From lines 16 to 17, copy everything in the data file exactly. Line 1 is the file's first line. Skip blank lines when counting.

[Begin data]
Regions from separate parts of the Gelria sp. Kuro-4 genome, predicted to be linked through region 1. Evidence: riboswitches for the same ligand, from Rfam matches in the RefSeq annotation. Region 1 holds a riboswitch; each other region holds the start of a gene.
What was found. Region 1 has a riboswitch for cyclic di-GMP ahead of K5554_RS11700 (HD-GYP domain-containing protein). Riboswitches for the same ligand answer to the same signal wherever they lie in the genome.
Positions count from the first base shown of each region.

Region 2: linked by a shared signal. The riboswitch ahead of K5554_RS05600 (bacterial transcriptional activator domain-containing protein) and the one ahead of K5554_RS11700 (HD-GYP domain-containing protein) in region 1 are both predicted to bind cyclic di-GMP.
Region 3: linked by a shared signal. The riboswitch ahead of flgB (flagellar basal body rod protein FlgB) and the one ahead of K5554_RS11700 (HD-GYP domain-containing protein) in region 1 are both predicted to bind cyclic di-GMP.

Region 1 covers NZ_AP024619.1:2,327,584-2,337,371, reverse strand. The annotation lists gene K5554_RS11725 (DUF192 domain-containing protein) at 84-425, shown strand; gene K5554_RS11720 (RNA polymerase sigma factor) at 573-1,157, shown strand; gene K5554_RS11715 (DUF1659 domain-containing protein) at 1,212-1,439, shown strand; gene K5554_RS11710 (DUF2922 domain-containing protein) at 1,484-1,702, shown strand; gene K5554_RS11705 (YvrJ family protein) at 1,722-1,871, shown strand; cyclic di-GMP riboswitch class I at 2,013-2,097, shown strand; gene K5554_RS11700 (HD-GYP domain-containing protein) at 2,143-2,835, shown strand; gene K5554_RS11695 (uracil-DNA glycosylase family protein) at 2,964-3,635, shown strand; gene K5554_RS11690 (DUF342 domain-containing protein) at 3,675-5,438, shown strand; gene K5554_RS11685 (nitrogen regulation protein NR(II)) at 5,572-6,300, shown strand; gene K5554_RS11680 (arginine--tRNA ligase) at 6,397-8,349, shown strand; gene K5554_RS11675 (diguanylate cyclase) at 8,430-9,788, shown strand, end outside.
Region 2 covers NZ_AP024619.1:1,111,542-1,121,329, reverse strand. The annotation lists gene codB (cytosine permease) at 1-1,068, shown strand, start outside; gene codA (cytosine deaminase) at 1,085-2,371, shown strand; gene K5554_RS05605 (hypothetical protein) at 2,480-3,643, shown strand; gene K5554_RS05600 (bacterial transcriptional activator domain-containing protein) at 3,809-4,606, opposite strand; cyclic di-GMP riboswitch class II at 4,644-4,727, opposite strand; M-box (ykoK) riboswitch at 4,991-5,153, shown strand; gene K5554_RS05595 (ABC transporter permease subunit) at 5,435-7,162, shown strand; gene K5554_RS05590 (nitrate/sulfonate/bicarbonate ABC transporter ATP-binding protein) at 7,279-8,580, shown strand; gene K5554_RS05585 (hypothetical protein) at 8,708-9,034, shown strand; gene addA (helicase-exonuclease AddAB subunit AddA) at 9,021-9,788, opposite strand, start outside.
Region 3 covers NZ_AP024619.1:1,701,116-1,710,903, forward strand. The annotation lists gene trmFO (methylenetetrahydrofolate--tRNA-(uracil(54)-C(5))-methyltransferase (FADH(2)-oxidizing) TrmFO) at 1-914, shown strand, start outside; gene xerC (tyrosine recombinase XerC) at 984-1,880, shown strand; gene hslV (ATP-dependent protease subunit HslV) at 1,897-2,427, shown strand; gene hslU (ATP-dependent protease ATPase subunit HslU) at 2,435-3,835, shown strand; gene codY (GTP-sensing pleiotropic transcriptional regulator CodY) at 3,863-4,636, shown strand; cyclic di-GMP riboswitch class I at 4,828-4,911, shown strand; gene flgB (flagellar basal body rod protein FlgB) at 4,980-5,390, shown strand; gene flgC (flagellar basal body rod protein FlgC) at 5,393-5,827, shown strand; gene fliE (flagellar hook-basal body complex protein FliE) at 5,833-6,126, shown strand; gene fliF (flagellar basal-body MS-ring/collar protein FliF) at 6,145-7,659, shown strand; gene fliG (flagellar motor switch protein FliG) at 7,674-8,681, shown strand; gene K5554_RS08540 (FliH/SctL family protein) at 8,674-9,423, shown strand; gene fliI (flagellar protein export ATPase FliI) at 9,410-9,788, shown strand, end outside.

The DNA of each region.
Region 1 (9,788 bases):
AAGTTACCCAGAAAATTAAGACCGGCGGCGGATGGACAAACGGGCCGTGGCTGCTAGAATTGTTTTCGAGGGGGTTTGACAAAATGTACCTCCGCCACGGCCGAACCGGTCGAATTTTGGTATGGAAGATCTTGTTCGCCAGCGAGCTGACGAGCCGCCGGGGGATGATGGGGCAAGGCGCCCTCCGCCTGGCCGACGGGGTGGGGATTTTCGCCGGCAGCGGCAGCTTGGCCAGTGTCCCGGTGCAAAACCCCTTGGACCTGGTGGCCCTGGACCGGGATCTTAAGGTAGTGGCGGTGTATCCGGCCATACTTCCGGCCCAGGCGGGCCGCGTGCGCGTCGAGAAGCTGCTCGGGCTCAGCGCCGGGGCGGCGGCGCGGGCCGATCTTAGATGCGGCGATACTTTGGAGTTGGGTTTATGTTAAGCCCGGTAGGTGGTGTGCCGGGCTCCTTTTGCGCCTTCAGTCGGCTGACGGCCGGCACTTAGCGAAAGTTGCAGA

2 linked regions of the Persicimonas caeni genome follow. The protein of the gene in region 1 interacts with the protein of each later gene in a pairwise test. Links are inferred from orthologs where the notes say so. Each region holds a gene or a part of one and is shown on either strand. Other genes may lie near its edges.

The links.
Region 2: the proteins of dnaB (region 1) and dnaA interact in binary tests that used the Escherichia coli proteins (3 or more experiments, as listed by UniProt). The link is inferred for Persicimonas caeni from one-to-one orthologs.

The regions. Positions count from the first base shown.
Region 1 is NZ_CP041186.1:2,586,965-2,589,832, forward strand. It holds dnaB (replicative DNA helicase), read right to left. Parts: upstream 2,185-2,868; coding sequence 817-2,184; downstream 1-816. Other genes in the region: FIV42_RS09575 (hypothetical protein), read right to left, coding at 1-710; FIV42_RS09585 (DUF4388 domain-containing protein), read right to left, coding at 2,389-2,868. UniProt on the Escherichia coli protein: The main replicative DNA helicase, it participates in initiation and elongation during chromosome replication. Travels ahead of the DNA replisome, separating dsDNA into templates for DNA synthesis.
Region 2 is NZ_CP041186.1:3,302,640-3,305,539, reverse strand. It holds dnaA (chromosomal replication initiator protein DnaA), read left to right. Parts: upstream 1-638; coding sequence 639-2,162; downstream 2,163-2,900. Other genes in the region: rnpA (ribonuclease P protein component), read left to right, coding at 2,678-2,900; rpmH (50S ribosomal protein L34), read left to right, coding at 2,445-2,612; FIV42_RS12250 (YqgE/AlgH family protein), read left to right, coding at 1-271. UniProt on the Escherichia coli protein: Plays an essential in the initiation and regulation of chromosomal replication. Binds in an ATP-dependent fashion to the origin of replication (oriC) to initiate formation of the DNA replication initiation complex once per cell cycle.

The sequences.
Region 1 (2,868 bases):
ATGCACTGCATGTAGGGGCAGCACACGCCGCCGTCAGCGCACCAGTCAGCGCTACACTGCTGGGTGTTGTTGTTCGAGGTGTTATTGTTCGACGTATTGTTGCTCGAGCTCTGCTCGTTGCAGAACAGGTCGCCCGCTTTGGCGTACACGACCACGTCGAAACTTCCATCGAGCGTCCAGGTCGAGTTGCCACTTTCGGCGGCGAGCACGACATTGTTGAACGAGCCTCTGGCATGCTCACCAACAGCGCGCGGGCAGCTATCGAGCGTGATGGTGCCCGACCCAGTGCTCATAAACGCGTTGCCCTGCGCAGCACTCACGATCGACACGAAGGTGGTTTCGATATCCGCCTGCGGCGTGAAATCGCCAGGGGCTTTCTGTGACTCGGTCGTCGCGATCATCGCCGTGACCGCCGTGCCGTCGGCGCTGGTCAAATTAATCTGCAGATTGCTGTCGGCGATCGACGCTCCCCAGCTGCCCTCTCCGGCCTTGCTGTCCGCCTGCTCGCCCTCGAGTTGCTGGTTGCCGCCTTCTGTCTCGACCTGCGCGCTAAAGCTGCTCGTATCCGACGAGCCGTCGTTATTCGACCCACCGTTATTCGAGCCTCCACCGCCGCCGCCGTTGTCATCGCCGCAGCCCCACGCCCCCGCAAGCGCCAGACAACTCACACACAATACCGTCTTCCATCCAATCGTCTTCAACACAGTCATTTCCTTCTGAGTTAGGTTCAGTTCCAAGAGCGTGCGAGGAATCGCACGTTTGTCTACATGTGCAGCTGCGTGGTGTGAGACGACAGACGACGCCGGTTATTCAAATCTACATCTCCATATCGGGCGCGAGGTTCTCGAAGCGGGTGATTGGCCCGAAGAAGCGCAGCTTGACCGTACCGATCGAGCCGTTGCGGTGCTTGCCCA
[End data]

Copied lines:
Region 1 is NZ_CP041186.1:2,586,965-2,589,832, forward strand. It holds dnaB (replicative DNA helicase), read right to left. Parts: upstream 2,185-2,868; coding sequence 817-2,184; downstream 1-816. Other genes in the region: FIV42_RS09575 (hypothetical protein), read right to left, coding at 1-710; FIV42_RS09585 (DUF4388 domain-containing protein), read right to left, coding at 2,389-2,868. UniProt on the Escherichia coli protein: The main replicative DNA helicase, it participates in initiation and elongation during chromosome replication. Travels ahead of the DNA replisome, separating dsDNA into templates for DNA synthesis.
Region 2 is NZ_CP041186.1:3,302,640-3,305,539, reverse strand. It holds dnaA (chromosomal replication initiator protein DnaA), read left to right. Parts: upstream 1-638; coding sequence 639-2,162; downstream 2,163-2,900. Other genes in the region: rnpA (ribonuclease P protein component), read left to right, coding at 2,678-2,900; rpmH (50S ribosomal protein L34), read left to right, coding at 2,445-2,612; FIV42_RS12250 (YqgE/AlgH family protein), read left to right, coding at 1-271. UniProt on the Escherichia coli protein: Plays an essential in the initiation and regulation of chromosomal replication. Binds in an ATP-dependent fashion to the origin of replication (oriC) to initiate formation of the DNA replication initiation complex once per cell cycle.